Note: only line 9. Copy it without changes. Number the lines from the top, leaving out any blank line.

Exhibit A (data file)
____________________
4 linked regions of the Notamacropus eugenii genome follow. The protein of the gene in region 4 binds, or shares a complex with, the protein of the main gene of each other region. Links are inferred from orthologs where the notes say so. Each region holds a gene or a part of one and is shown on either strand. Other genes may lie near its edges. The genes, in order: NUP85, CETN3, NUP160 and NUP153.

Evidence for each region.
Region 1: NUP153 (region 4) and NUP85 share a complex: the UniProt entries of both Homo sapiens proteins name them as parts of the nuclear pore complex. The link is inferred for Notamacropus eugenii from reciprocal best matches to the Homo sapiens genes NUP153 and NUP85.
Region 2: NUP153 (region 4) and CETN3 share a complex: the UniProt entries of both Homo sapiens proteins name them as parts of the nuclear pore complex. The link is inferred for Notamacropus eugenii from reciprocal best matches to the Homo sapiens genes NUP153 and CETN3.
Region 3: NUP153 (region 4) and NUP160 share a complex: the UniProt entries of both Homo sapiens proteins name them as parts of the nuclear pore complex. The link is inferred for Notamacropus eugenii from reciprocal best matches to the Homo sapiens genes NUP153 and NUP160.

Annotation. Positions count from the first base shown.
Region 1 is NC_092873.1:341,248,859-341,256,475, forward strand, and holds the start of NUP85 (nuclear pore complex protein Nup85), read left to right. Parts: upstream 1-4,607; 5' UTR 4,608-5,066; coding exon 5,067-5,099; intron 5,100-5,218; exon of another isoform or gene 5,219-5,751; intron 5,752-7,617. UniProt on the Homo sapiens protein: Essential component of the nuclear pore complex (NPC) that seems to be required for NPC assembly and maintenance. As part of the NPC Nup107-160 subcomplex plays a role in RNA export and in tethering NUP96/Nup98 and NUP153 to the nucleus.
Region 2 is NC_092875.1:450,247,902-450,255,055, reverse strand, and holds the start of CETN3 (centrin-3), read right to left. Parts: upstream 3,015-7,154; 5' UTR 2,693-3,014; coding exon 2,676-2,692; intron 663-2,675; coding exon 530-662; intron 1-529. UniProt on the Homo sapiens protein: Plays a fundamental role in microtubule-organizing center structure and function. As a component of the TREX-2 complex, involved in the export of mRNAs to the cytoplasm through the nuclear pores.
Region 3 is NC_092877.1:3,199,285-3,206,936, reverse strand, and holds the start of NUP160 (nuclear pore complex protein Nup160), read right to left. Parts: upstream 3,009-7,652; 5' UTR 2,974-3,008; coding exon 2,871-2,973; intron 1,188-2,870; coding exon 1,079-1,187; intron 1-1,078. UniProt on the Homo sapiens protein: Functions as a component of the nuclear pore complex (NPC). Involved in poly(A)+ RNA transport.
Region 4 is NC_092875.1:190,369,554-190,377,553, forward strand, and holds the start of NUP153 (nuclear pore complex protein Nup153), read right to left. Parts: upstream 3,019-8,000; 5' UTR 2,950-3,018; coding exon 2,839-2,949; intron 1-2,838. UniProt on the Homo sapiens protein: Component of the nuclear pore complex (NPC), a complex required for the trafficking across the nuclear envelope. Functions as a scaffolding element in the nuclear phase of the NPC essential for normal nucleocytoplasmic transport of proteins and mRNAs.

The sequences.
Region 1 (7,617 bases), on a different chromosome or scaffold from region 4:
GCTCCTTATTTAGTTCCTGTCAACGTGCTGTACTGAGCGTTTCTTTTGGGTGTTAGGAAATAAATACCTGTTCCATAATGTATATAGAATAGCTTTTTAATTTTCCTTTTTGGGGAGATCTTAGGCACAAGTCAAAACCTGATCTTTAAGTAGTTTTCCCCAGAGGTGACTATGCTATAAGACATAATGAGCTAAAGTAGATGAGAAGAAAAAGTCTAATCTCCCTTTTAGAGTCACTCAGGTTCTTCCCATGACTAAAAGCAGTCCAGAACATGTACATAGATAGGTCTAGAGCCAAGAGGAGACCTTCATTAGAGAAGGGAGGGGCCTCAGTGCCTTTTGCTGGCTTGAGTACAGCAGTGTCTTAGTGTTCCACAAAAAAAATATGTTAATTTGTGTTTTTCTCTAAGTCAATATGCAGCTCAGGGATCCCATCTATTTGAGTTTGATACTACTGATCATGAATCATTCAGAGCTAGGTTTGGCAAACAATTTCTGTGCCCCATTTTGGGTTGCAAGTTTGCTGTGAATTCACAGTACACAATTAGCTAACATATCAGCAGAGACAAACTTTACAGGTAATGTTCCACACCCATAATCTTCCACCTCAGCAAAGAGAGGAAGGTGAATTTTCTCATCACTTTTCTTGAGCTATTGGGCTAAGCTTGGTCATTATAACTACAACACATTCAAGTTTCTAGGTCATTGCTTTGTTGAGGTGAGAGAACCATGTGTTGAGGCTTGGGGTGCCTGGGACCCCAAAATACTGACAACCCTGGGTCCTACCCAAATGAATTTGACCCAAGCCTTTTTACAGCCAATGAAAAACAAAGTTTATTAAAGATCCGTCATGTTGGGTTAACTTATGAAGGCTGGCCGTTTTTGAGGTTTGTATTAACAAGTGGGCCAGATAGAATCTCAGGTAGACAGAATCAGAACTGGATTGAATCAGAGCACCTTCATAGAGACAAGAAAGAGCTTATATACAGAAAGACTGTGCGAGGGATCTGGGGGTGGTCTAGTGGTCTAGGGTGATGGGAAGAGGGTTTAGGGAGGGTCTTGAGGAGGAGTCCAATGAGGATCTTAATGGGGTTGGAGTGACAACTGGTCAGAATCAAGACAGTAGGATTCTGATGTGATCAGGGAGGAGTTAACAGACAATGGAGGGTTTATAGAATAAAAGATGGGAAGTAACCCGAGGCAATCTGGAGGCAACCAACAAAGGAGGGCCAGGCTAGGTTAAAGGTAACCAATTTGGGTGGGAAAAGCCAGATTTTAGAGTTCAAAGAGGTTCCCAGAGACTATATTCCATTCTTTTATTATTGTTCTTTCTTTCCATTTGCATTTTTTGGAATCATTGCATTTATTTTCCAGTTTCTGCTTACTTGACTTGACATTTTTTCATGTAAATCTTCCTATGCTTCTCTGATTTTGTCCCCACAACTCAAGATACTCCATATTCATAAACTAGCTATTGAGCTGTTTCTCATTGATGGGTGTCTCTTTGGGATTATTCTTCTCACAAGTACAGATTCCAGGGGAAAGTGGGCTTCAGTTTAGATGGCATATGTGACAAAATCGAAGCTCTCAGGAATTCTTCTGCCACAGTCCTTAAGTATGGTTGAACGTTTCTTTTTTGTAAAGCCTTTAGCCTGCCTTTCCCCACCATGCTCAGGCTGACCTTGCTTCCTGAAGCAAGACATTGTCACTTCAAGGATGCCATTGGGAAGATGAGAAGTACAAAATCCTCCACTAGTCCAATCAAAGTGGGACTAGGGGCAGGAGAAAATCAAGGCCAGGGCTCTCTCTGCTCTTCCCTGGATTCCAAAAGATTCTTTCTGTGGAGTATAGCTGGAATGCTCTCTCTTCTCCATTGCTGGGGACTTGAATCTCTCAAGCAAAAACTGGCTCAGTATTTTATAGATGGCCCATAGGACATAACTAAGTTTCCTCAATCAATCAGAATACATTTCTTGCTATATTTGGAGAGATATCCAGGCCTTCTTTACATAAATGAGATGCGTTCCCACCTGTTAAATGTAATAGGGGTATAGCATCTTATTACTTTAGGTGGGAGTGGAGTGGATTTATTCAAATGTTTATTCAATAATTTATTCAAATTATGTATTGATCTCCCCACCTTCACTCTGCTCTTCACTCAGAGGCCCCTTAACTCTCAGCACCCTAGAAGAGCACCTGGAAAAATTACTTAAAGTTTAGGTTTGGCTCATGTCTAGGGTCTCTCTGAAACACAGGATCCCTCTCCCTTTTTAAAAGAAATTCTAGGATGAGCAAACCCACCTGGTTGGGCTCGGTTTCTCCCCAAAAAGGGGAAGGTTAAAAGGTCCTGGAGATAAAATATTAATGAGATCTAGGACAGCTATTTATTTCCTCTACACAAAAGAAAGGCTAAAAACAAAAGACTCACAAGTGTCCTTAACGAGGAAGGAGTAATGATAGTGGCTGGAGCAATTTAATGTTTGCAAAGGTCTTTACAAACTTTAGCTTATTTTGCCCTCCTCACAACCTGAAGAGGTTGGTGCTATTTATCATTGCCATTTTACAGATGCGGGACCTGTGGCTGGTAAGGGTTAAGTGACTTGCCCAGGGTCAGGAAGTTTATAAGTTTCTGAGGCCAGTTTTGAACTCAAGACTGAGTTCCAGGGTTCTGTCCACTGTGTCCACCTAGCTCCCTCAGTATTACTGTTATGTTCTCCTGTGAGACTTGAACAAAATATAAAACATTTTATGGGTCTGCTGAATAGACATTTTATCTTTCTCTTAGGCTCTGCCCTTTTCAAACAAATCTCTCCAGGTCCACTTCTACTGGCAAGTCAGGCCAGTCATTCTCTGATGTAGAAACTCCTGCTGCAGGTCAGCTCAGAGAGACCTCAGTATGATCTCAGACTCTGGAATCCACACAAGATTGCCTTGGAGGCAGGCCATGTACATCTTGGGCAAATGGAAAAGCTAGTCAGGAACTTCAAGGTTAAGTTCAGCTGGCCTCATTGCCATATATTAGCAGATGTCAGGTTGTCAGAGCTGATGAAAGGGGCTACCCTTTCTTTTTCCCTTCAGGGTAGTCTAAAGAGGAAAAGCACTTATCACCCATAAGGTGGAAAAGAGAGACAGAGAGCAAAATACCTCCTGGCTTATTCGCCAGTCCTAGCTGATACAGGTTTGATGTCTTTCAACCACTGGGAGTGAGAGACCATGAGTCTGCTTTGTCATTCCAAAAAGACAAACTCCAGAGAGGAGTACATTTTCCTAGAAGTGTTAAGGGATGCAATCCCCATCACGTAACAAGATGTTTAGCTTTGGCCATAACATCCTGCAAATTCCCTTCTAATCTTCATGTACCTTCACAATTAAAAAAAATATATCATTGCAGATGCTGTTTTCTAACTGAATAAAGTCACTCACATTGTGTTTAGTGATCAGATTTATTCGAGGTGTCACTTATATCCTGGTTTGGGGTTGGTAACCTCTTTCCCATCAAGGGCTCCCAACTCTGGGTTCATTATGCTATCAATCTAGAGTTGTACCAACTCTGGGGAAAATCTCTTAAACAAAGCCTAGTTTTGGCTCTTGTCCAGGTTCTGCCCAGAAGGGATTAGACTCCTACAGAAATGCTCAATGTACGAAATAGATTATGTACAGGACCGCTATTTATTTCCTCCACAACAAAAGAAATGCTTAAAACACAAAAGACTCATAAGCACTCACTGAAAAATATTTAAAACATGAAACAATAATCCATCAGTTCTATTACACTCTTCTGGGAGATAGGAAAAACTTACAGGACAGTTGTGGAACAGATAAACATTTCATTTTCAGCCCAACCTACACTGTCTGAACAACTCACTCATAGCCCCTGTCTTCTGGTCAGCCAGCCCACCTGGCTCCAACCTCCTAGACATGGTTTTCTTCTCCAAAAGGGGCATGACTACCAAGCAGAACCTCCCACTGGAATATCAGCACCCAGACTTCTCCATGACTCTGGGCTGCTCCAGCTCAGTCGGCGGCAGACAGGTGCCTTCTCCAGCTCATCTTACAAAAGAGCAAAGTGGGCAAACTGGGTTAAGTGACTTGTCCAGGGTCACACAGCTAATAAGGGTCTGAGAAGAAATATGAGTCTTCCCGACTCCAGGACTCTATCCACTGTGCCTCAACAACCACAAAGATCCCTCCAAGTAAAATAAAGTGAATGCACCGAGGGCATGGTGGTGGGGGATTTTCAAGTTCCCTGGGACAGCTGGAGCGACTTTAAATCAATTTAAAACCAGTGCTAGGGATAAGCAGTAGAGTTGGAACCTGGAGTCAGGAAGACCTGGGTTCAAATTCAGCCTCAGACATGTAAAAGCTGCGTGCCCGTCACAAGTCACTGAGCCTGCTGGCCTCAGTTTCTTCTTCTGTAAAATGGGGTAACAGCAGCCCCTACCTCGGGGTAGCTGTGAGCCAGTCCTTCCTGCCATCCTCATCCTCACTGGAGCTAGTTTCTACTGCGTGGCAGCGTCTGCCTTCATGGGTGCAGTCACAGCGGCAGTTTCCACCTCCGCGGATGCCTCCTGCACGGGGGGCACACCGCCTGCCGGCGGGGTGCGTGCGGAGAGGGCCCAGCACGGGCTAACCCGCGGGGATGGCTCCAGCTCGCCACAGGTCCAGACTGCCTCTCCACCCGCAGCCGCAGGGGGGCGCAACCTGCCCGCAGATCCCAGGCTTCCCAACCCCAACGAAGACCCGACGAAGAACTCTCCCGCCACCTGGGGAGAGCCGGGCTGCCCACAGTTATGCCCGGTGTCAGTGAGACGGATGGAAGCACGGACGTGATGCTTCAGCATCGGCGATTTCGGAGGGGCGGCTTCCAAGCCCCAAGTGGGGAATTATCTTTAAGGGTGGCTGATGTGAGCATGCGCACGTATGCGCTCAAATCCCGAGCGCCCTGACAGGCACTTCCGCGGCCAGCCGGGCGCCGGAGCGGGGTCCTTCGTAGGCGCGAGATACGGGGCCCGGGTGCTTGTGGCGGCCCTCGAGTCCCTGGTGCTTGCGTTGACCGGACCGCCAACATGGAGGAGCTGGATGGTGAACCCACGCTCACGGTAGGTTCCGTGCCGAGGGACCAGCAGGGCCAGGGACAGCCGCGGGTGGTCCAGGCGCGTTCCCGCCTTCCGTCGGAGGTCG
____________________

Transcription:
Region 3 is NC_092877.1:3,199,285-3,206,936, reverse strand, and holds the start of NUP160 (nuclear pore complex protein Nup160), read right to left. Parts: upstream 3,009-7,652; 5' UTR 2,974-3,008; coding exon 2,871-2,973; intron 1,188-2,870; coding exon 1,079-1,187; intron 1-1,078. UniProt on the Homo sapiens protein: Functions as a component of the nuclear pore complex (NPC). Involved in poly(A)+ RNA transport.